Building Strong Working Relationships

By February 12, 2014 March 7th, 2019 Trusteeship Article

The University of Vermont’s convocation at the outset of the academic year, like similar ceremonies on campuses nationwide, features a good deal of advice delivered from the lectern to our incoming class. To cite just a few examples: Approach learning with an open mind and heart; don’t be afraid to recognize what you don’t know; build strong relationships. Board chairs, the people who are frequently doling out this counsel, would be wise to follow it themselves and bring some of that incoming-student spirit to their own, very different role in the life of the institution.

I came into the chairmanship of the UVM board with about as much board experience as a person could have with one institution. When my tenure on the board ends in March 2014, I will have served two consecutive six-year terms, preceded by a two-year term as a student trustee during my undergraduate days. As my wife, also an alum of the university, has reminded me, I’ve been a UVM trustee for more than one-quarter of my life.

Throughout these years of board work, and in my own career in the investment industry, I have learned the absolute importance of building strong working relationships. No surprise there; I’ll not claim to have invented the wheel. But what is perhaps less intuitive is that these relationships don’t happen unless they are built through a careful structure. I talk weekly with University of Vermont President Tom Sullivan, as I did with his predecessors, interim President John Bramley and President Daniel Mark Fogel. Tom and I may talk three times a week on other matters and as the “crisis du jour” may arise, but we will still keep our weekly phone appointment to share news, concerns, and the horizon view.

From the president to the chair to the entire board, we strive to maintain this pattern of frequent, open communication. As a board meeting approaches, the president calls each of the board members individually, discussing what’s on the agenda and on their minds. And I will often make a round of pre-meeting calls myself. It is time well invested, making for a more informed board and more efficient, productive board meetings.

We simply couldn’t do our work without phone calls and e-mails, but there is still no substitute for face-to-face interaction in building relationships, especially if we can find ways to take that out of the formal setting of a public meeting. During my chairmanship at the university, we’ve introduced regular trustee-only dinners on the evening preceding a round of meetings; these dinners include our president, who is a member of the board. In this social setting, our board members have come to better know and understand one another, build friendships, and—dare I say it?—find humor in the midst of our serious business. At a recent dinner during the World Series, our Illinois-born president confessed to our Red Sox-centric board that he is a confirmed St. Louis Cardinals fan. It was a fact I felt compelled to share in my opening remarks at the next day’s full board meeting.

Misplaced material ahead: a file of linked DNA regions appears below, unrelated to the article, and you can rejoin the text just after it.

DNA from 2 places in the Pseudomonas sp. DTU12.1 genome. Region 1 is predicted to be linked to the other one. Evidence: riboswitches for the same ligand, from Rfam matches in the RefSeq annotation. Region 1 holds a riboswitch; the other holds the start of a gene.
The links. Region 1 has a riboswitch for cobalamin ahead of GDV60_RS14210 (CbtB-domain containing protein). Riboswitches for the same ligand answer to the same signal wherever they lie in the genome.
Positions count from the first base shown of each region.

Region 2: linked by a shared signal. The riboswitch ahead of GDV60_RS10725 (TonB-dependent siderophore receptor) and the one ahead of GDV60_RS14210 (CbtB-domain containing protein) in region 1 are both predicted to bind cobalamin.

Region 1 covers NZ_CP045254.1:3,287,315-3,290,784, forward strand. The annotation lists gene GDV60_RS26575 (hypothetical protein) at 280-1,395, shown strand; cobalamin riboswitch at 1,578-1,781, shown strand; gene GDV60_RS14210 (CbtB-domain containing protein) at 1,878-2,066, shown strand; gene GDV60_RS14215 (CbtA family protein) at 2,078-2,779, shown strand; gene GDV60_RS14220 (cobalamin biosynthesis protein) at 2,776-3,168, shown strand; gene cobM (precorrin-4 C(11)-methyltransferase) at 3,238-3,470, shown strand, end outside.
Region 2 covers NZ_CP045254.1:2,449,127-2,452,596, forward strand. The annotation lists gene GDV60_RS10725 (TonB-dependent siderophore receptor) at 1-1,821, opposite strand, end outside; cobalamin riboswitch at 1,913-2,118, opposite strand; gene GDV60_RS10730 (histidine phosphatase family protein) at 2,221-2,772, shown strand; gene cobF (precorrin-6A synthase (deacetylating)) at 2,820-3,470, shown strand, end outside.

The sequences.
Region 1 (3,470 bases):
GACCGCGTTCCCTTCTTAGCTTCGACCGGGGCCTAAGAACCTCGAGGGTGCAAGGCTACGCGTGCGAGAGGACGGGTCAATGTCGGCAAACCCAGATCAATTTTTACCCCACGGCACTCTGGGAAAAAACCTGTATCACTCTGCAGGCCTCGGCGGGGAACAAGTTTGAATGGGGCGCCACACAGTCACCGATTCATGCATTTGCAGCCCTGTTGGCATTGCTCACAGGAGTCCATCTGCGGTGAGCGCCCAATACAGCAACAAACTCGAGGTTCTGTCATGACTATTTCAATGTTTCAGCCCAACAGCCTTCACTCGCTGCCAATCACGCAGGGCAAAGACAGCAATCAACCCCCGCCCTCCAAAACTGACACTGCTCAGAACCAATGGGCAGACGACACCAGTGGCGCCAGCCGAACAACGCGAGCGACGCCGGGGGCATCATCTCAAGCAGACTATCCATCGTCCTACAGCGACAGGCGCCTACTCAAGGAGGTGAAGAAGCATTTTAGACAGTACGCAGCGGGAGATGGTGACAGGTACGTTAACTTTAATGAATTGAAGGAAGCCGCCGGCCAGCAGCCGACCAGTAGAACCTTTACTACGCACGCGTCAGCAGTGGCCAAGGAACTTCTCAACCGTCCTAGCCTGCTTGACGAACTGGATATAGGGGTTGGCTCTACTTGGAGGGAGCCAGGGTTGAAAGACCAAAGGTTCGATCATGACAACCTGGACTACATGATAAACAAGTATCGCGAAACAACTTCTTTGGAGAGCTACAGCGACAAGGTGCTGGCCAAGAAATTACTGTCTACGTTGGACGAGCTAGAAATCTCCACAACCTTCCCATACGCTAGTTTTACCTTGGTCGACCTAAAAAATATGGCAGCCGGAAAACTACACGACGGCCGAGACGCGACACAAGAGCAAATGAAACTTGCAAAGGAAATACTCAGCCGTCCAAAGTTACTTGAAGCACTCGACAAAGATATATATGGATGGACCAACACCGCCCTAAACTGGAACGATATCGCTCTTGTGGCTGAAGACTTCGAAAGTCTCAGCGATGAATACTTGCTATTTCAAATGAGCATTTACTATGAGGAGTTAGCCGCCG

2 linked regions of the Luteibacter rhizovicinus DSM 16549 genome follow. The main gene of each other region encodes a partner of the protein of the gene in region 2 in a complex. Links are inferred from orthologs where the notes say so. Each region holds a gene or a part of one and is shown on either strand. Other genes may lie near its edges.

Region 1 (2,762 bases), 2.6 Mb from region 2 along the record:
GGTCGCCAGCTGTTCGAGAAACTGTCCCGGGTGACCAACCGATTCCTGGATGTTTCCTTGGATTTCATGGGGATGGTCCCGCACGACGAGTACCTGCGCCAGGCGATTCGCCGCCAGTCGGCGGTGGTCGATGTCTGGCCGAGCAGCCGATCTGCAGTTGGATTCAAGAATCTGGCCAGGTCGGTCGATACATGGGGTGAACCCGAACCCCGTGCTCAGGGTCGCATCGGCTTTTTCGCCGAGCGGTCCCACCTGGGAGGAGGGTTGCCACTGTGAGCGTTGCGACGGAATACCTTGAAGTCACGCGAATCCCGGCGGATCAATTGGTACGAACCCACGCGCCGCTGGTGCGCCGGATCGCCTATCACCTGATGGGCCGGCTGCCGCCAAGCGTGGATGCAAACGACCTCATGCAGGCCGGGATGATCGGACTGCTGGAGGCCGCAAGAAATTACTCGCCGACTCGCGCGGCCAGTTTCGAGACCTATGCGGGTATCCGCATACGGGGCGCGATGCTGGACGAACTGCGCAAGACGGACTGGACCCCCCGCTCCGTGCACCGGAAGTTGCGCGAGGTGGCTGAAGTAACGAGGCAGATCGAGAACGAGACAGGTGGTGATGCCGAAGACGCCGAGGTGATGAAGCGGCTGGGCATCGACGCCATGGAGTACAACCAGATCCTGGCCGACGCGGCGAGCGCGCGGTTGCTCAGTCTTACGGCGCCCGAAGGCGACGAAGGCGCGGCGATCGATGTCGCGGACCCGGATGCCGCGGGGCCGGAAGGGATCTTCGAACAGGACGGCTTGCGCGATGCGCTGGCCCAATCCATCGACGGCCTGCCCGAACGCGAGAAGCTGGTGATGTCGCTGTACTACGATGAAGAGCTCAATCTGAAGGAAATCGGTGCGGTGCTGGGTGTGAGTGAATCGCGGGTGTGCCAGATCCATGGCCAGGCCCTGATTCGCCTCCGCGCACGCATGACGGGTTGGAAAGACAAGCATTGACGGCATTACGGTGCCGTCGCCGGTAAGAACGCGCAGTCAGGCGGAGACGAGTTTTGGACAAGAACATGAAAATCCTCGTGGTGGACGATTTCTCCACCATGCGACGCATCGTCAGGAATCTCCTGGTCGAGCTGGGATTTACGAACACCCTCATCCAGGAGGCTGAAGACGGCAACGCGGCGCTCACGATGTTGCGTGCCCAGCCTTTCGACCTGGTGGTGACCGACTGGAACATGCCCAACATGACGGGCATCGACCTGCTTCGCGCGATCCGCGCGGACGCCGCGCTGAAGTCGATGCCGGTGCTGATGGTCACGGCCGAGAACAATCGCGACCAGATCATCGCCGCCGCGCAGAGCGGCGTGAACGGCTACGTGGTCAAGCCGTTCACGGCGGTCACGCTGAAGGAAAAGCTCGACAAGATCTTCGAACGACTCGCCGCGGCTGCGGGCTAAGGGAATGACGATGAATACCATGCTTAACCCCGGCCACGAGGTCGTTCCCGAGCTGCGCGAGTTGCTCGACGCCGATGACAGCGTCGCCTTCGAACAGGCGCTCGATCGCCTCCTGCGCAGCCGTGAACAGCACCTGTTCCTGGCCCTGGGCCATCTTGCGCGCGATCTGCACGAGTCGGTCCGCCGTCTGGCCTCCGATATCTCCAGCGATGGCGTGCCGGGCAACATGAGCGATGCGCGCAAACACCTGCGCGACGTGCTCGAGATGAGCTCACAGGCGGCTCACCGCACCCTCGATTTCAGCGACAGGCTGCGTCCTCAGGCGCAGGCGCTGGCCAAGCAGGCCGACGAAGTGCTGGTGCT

With a diverse governing board such as ours, which blends board members appointed by our legislature and governor, and a private, self-perpetuating membership, finding common ground through familiarity is key. While this sense of trust built on understanding is important in ordinary circumstances, it becomes essential during times of crisis.

A presidential transition was the greatest challenge of my chairmanship, as most board chairs would understand. Leading an open, transparent, and very successful presidential search was the leadership work of which I’m the most proud. This simply would not have been possible without the support of our full board, support that was underpinned by years of strong relationships.

Our colleges and universities, at their essence, are about effective connections—to our students, to our communities and states, to the pressing issues of our society. As board members, stewards of these myriad connections, one of the best places to begin our work is by making sure that we are connected among ourselves, hearing one another loud and clear.